Using advice from Renni Browne and Dave King’s “Self-Editing for Fiction Writers”, I explore the usage – and subversion – of typical editing techniques designed to produce more effective writing and easier-to-read prose.
Alexie Sherman’s “What You Pawn I will Redeem” adheres heavily to Browne and King’s established tenets of dialogue mechanics as emotion-based rather than description based. Typically avoiding any adverbs ending in “-ly” or verbs attempting to replace “said”, Sherman conveys emotion through a very minimalist use of action interwoven with dialogue.
Unlike some stories that would attempt to modify the flow of conversation with a beat, “What You Pawn” typically includes blocks of dialogue ended with “said”, and finally punctuate it with an isolated action. For example:
”Well, sometimes I think of it that way. And other times I think of it the way they want me to think of it. I get confused.”
She fed him morphine.
”Do you believe in heaven?” He asked.
”I’m talking about the Heaven where my legs are waiting for me.”
In Brechtian fashion, these character simply speak, then commit an action, then speak again. A more standard way of writing these actions may have been:
”Well, sometimes I think of it that way,” He said as she set up the morphine bag. “And other times I think of it the way they want me to think of it. I get confused. Do you believe in heaven?”
Similar to Saunders’ “Spiderhead” short story, we have a writing style that isolates dialogue within its space, bringing attention to a certain detachment the writer may want to convey to the reader.
But there may be some emotional reasons that may have motivated Sherman: “What You Pawn” is a generally melancholy story with bits of levity, and themes of lived alienation can be throughout. This alienation can be conveyed by also alienating the reader by slightly detaching description and action from dialogue, causing readers to read it without any deep emotions.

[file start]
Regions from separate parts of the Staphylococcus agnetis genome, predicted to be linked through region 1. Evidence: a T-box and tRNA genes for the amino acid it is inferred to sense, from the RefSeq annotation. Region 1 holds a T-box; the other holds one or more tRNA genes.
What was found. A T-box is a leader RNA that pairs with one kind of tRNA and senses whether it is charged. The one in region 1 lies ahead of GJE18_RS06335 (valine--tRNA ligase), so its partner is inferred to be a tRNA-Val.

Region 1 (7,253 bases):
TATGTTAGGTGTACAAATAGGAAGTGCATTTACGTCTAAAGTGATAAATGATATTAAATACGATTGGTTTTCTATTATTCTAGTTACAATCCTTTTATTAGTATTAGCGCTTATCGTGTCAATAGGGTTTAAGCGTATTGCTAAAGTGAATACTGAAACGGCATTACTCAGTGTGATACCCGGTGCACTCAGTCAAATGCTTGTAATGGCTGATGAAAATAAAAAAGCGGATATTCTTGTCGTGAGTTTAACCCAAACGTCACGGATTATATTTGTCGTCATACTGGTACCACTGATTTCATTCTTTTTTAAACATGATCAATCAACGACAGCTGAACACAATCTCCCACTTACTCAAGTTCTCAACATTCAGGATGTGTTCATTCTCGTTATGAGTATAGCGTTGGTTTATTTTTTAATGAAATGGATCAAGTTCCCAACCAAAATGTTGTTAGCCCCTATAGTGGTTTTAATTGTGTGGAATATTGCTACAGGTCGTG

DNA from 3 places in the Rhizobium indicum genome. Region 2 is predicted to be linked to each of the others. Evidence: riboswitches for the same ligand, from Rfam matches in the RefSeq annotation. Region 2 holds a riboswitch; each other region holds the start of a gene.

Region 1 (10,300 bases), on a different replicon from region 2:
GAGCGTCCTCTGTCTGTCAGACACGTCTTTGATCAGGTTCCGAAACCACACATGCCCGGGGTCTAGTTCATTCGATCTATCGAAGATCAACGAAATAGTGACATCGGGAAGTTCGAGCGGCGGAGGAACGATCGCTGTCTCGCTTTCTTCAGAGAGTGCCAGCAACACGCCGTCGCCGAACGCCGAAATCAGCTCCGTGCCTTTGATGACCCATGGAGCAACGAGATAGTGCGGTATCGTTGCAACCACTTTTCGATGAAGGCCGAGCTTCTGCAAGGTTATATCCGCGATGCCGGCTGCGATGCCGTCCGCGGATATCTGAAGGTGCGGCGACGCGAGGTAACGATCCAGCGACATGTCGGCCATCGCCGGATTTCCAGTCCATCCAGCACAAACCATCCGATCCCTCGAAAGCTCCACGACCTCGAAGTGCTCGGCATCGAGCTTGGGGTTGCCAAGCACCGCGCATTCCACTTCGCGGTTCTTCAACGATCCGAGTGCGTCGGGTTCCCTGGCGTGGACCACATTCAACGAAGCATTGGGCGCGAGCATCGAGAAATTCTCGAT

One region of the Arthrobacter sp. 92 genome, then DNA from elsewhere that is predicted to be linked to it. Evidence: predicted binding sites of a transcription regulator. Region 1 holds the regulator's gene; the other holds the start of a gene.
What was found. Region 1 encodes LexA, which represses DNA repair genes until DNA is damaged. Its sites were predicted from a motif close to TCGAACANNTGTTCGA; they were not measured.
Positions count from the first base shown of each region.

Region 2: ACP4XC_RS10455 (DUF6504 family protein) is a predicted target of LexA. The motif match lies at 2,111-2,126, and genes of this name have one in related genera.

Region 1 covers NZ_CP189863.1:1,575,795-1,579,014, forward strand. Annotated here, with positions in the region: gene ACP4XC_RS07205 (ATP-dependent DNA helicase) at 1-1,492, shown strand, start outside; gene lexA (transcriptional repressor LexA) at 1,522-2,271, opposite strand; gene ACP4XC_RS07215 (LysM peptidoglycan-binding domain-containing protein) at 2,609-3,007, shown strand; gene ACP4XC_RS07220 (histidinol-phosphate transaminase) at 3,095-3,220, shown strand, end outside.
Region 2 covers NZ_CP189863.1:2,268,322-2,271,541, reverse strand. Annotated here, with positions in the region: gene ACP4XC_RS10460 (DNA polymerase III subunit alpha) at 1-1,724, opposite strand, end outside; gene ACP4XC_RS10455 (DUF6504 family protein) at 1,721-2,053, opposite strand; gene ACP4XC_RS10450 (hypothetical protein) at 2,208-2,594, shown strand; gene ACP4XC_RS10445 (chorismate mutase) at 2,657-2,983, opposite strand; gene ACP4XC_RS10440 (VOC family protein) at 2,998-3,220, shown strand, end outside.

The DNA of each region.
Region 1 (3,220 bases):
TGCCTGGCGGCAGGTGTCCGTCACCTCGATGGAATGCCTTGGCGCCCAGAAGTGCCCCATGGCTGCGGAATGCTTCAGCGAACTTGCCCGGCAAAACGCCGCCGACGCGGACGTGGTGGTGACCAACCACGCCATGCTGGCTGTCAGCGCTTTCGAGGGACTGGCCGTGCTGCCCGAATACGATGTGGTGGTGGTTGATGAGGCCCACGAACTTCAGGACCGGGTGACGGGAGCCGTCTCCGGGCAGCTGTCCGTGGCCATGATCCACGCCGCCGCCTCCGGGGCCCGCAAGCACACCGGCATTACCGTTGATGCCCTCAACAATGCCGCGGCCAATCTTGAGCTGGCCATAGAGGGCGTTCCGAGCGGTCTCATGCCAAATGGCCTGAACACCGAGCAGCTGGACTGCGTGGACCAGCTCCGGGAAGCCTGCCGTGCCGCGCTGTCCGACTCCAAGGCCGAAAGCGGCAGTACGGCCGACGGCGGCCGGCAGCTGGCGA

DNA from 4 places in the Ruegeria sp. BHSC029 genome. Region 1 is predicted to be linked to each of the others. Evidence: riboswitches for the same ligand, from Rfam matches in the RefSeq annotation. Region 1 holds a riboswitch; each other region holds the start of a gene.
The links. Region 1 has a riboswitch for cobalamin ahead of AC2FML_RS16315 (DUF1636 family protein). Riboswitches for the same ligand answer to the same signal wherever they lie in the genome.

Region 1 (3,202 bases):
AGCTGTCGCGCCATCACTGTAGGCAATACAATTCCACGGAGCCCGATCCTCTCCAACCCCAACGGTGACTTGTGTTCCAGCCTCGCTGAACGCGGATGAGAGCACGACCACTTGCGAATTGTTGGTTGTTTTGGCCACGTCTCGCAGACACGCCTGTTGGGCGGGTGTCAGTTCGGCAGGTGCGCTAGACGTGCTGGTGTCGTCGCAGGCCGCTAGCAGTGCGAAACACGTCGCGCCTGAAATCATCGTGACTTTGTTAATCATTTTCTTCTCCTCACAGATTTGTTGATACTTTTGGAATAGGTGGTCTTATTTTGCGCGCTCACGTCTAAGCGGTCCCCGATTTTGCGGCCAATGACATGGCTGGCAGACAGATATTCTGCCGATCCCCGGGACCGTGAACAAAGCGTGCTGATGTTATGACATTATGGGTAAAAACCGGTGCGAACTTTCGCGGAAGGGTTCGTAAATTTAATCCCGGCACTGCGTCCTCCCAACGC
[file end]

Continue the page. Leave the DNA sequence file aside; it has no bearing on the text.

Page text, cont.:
This leads into the second possible motivation: that Sherman’s isolation of dialogue can accentuate its content. The protagonist introduces himself with an admission that he has a tendency to keep quiet with white people, yet half of his dialogue exchanges involve those same white people. Sherman seems eager to explore this complicated relationship with dialogue rather than character action.
In one sense, Sherman’s dialogue without action and direct description could point to the author’s intent on using these characters as vessels for his own ideas about Native American identity and relationship with urban centers and white people. Like radio show hosts, these characters are more defined by what they say rather than what they do. With such deep focus on dialogue, the physical world in which they exist is not important to the ideas they portray.
With (seemingly over-) emphasis on dialogue mechanics, especially avoiding replacements for the traditional “said” and beats to break up lines of dialogue, Alexie Sherman looks to convey his tone of writing through style over “physical” substance. Jackson’s character study does not spend much time on his movements throughout the world, but instead places its efforts into the conversations he has with various Native Americans, authorities and store clerks. With small kindnesses occurring between dialogue scenes, we find a warm-hearted yet still alienating story touching on mental illness, cultural identity, and urbanization.